Have a Wonderfully Secular Christmas

This morning at 6.08am (GMT) was the official mark of the Winter Solstice in the Northern Hemisphere. Today is the shortest day for us here in the UK and the longest in Australia, for example.

This is an effect caused the the axial tilt of the Earth and is the true reason that Christmas is celebrated at this time of the year. We bring in trees as an ancient way of keeping nature in our homes and we fill them with lights to keep ourselves cheery during these very long nights.

A very large number of babies will be conceived in the coming three weeks here in the North, leading to the rise in September birthdays that many of us have noticed.

Babies that were born more recently (let’s call them ‘childrens’) will be waiting for Santa Claus, Father Christmas, St. Nicolas, Hanukkah Harry, Kris Kringle, Sinterklaas, a giant flying Vatican Bell or some other incarnation of what is an historical amalgamation of an old Christian Saint, the Germanic god, Odin and the Bishop of Turkey (although not in the case of the Spanish bell myth). They’ll be hoping that he will bring them presents and in the case of the bishop, that he will not let his four slaves put them in a sack and take them back to Turkey.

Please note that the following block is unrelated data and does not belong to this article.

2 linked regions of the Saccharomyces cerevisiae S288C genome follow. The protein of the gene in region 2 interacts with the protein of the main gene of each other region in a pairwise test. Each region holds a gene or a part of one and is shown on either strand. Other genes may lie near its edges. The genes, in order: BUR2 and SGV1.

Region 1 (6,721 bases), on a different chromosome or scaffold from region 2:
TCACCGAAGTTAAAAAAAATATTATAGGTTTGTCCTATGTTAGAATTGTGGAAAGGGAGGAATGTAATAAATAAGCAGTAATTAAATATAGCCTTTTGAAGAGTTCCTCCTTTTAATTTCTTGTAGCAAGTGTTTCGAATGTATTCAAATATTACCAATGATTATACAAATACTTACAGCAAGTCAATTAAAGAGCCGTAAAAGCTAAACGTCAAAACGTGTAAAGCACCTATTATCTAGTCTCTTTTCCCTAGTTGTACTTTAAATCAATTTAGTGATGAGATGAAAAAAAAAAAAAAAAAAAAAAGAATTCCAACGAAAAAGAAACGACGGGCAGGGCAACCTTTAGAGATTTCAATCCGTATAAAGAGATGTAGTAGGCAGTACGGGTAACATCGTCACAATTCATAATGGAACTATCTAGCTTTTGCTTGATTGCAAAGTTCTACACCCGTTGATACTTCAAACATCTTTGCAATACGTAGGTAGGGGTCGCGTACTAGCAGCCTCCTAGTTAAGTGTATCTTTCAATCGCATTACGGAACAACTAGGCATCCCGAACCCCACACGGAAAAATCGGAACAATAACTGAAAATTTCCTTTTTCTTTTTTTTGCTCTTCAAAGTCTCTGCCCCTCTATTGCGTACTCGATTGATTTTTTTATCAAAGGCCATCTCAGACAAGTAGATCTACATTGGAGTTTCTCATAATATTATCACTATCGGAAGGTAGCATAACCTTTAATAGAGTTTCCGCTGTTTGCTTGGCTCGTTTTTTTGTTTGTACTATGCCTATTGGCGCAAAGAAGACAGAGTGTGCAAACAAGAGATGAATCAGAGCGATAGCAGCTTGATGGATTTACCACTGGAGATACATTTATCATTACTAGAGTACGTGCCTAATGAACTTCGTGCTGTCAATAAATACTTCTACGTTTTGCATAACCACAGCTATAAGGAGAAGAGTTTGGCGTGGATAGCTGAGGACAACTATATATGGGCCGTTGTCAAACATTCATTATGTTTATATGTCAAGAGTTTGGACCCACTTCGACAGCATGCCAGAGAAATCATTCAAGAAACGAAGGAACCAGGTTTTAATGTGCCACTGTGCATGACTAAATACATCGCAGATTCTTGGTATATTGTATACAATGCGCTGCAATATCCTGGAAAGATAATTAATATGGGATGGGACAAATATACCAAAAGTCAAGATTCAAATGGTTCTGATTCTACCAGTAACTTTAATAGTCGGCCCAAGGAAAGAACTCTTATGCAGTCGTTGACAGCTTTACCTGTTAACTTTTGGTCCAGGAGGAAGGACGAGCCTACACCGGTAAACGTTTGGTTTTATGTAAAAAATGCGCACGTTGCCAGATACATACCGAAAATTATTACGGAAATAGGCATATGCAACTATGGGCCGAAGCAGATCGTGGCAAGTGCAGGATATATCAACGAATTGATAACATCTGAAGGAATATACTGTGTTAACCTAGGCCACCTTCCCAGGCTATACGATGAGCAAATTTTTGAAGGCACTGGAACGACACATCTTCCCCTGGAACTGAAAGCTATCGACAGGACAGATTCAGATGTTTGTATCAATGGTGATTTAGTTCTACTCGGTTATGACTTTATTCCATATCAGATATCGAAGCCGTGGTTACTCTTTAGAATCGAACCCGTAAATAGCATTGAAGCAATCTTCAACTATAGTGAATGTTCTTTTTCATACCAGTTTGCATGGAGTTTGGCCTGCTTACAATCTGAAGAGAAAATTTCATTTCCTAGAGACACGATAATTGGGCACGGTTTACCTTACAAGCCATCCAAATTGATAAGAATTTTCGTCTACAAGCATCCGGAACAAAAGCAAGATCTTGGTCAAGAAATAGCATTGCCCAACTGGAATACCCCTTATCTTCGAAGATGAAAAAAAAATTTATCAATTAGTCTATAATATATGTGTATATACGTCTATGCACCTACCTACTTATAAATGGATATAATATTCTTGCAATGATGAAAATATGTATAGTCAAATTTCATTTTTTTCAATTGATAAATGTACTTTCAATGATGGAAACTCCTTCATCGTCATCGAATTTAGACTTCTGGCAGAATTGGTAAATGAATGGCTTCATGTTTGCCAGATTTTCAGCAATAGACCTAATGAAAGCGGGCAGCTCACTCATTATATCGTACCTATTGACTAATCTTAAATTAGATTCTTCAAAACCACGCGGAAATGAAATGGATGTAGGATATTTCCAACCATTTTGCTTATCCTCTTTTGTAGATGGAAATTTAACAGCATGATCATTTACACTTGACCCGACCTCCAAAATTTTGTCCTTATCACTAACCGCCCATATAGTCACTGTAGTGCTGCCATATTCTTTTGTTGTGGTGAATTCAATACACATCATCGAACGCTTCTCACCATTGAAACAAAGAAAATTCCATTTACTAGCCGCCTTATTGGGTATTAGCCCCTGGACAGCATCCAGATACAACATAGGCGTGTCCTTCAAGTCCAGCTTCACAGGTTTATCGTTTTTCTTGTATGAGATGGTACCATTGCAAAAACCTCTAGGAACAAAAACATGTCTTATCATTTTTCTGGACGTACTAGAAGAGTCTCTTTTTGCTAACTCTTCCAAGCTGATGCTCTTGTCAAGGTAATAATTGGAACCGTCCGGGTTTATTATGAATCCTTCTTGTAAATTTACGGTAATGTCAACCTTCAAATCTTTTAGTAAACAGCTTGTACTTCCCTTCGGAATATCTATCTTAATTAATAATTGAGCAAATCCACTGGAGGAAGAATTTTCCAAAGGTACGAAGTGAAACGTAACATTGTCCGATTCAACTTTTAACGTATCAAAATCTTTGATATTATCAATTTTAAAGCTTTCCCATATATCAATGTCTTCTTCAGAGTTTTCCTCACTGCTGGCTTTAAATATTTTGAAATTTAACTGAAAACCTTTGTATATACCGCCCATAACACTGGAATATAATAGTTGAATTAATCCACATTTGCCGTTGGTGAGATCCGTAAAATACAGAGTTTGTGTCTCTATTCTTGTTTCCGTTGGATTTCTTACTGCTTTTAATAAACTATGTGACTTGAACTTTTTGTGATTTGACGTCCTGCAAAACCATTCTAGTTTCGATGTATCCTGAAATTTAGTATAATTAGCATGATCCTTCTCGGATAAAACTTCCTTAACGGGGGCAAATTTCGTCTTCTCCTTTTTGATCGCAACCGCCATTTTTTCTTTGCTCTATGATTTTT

Did you know that Santa looks the way he does due to two fairly modern primary influences? One is Clement Clarke Moore, who illustrated Santa in 1881 in his current form for his poem ‘The Night Before Christmas’. The second is Coca Cola, who used (and still use) Santa in advertisements and coloured him red, to match their company motif. Surprisingly this has endured through to today.

Much of our Christmas traditions here in the UK hail from the Victorian era. In the United States they have morphed through a desire to integrate and secularise the season to include other faiths – principally Judaism – which are more popular there. In Greece they won’t be celebrating Christmas until January 7th!

In fact Christmas has been so well transformed into a commercial, secular holiday that many people of other faiths will be celebrating a version of it this year too. I think this is great.

It may be tacky at times, but Christmas is essentially about doing nice things for other people. The commercialism, the cheesy movies and the parties are all about spending time with the people you love and letting them know it.

In light of this, Christmas always makes me think of those who don’t have families to be with or homes to sit warmly in at Christmas. Shelter is a wonderful charity that does a great deal in my area and all over the UK to help prevent homelessness and the help those struggling to get by. Check out the link and find out about Shelter. Donate if you can.

Maybe by doing so, you’ll make next Christmas better for someone who really needs it.

Have a very Merry Christmas whatever you’re doing and believing this year, and a happy new year as well. See you all in 2008!


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